The next morning I went for a run in 2100 meter elevation – just saying that my legs were burning because of the altitude. I still did 6 km in 34 minutes . Esben adjusted the carburetor by lowering the needle, which lowers the amount of fuel the bike receive when riding. It did a huge difference, because my bike had been drowning the last week. We got to the Hostel where we had to pay 200 pesos (10 USD) per night for a private room with a double bed and shared bathrooms. The owner allowed us to park our motorcycles right in front of the hostel, where there was video surveillance and we stayed in the room on the second floor with the balcony, so we could always look down, to check if the motorcycles where still there. We put on the steering lock, a strap lock (can also be used to locking the helmet to the motorcycle) and a lock for the break disc with an alarm. And covered by our fancy camouflage covers.
Zacatecas is the capital in the Mexican state Zacatecas, which is known for its wealth due to silver mining. The city runs along a narrow valley in the elevation of 2400 meters. A local tribe Chichimec mined a local mineral deposit for centuries, but when the Chichimec gave a piece of the fabled metal to the Spaniards, they founded a settlement in 1548 and started mining operations, creating wealthy silver barons in Zacatecas. To learn more about the history of silver mining in Zacatecas we visited the El Eden Mine.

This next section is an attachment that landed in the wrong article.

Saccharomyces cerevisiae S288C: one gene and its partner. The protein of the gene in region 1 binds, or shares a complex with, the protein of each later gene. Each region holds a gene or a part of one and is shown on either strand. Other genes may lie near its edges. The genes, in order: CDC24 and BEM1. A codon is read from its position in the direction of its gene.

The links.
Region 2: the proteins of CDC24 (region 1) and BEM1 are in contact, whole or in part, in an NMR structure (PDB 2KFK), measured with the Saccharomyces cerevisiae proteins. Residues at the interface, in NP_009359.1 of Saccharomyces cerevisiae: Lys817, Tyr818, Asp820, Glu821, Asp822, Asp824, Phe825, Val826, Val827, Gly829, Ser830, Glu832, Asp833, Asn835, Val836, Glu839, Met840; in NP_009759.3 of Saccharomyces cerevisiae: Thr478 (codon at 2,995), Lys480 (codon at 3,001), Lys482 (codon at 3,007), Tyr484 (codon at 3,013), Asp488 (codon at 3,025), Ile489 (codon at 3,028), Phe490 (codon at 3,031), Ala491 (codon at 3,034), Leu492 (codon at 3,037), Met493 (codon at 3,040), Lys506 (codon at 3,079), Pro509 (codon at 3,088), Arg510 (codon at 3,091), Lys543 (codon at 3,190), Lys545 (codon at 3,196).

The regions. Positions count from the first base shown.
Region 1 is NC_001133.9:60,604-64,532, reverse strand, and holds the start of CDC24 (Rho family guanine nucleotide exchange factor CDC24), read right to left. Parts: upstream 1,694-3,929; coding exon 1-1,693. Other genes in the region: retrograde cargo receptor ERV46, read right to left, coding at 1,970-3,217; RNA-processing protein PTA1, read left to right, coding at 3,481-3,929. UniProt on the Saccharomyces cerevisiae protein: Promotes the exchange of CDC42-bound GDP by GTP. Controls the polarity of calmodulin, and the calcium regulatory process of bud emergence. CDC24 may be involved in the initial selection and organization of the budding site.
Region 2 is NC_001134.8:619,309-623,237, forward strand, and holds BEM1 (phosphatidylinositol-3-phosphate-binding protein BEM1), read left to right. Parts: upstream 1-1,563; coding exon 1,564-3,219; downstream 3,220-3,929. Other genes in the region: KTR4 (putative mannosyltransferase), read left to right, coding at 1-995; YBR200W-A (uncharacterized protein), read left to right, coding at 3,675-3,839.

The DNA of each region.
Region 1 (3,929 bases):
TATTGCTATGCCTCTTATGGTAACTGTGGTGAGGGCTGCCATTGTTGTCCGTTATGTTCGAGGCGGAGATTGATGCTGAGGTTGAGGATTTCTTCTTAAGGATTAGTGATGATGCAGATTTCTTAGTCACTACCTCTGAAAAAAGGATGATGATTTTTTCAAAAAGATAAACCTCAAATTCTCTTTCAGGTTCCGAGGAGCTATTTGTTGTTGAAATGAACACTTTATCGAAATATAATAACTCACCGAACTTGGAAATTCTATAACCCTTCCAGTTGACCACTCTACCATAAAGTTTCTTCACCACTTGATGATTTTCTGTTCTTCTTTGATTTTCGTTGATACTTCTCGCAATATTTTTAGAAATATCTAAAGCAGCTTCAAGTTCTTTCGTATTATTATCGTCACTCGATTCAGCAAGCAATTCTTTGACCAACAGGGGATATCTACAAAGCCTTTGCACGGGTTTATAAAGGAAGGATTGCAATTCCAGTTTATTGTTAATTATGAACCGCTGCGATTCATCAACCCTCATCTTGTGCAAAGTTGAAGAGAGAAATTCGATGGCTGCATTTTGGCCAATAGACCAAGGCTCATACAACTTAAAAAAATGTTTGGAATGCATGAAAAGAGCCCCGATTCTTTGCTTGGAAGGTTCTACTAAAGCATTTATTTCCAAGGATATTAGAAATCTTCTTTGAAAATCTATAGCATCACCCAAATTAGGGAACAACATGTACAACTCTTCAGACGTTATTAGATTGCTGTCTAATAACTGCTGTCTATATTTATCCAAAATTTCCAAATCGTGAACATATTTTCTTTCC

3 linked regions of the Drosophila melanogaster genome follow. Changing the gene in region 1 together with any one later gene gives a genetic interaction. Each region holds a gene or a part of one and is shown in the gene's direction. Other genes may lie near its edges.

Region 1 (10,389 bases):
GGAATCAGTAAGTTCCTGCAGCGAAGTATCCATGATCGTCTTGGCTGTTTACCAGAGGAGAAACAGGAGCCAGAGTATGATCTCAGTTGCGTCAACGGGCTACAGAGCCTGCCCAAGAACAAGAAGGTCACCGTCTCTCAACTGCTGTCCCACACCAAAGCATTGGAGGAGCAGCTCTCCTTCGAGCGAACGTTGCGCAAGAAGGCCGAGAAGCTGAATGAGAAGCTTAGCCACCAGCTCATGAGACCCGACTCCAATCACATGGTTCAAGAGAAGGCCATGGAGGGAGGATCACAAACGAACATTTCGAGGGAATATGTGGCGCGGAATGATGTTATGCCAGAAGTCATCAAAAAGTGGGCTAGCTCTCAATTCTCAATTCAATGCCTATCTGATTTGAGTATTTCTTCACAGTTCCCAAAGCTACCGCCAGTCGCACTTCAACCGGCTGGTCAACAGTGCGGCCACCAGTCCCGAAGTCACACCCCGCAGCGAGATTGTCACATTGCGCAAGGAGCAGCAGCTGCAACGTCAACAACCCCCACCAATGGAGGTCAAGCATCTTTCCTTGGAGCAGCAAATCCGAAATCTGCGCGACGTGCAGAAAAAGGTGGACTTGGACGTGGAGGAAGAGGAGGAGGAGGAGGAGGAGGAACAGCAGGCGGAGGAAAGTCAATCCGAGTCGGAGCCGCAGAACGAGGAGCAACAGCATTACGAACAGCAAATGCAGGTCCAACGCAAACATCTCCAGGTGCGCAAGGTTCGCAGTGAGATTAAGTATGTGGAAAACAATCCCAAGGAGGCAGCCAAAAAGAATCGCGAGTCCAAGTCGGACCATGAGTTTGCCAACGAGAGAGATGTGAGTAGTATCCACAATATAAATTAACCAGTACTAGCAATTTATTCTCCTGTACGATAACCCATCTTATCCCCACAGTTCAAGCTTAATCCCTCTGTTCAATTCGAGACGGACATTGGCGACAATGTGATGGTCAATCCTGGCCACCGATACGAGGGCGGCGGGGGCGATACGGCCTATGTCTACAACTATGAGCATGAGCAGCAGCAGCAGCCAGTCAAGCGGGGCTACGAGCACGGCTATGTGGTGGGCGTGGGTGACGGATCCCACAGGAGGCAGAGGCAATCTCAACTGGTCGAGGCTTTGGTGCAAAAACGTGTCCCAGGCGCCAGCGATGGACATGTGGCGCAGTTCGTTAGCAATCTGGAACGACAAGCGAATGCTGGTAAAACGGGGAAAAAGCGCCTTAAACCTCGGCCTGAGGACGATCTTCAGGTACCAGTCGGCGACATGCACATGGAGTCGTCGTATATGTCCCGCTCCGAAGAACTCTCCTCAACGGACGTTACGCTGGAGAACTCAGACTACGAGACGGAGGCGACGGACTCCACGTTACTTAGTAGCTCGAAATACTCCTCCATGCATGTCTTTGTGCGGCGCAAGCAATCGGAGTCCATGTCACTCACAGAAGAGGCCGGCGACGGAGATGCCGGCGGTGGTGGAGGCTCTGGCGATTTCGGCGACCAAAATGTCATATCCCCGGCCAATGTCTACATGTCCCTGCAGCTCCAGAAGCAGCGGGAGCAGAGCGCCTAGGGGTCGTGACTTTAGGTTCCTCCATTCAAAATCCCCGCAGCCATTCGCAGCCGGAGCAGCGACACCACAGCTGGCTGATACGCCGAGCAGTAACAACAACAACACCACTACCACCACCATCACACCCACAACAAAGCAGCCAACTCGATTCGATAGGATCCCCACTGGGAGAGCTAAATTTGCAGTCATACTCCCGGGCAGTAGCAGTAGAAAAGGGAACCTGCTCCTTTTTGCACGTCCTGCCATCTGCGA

We went on a tour, which was in Spanish. But just walking around inside the mine was amazing. We would love a tour in English, but it’s rare to get a tour guide, who can speak English here in Mexico.
The El Eden Mine was one of Mexico’s richest mines from 1586 to 1960’s mining for silver, gold, iron, copper, zinc and lead. By the early 18th century, the mine of Zacatecas were producing 20% of the Nueva España’s silver. The mine was first opened to the public in 1975. The workers were enslaved indigenous people (on the bottom picture), and up to five people a day died from accidents, tuberculosis and silicosis. The picture show how the mining methods changed over more than 300 years of mining from hammer to air pressure tools. The mine was closed during the 1960’s because urbanization, inundations and that the mine was to close to the city.
Water runner through the El Eden mine. There was a lake at the bottom of the mine, which was more than 200 meters deep.